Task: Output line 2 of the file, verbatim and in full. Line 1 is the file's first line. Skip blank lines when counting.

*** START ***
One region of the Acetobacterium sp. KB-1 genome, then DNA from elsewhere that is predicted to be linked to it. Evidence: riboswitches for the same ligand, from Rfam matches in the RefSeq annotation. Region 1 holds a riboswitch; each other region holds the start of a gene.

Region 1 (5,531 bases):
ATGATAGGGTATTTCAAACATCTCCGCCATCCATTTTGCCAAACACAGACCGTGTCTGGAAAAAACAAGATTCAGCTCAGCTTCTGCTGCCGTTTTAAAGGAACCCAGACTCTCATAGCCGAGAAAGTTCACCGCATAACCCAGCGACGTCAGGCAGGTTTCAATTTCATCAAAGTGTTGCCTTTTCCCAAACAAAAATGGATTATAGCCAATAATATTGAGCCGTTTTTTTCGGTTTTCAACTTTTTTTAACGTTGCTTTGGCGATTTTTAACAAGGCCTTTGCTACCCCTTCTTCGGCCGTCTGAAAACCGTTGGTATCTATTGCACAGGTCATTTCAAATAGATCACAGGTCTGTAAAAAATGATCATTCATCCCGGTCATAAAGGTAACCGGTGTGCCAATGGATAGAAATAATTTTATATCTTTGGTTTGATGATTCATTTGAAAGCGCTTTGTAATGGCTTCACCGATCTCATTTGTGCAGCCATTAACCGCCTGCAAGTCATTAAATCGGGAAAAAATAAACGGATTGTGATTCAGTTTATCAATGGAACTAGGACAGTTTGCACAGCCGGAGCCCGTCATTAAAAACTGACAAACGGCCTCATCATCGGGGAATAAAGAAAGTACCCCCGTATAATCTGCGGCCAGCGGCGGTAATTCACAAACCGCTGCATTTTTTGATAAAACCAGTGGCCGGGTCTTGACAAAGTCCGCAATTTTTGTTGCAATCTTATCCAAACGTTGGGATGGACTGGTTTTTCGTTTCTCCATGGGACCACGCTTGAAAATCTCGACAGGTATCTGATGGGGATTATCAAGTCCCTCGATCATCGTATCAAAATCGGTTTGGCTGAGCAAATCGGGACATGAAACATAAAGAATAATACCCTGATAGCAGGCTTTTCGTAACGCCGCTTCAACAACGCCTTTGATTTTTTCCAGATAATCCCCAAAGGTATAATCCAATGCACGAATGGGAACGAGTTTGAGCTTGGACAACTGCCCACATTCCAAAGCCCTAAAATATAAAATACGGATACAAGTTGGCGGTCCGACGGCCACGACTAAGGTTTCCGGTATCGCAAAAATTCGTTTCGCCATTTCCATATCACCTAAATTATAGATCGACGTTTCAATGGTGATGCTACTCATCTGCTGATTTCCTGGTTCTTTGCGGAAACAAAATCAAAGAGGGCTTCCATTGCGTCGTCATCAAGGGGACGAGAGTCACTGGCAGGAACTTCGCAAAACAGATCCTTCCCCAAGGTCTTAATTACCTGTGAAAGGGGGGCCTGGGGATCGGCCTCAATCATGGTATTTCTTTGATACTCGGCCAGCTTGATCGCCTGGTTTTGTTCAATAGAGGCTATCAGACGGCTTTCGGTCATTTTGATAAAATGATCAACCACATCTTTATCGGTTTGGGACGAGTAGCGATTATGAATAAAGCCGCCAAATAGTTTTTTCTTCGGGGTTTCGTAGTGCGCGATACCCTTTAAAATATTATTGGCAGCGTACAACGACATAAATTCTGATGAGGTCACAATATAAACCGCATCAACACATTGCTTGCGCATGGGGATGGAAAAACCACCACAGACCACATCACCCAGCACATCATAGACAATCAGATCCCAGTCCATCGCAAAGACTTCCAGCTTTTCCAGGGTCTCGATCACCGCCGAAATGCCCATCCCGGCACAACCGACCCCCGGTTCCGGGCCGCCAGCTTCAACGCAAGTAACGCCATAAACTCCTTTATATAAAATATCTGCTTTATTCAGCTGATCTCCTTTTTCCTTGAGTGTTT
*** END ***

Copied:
Region 1 (5,531 bases):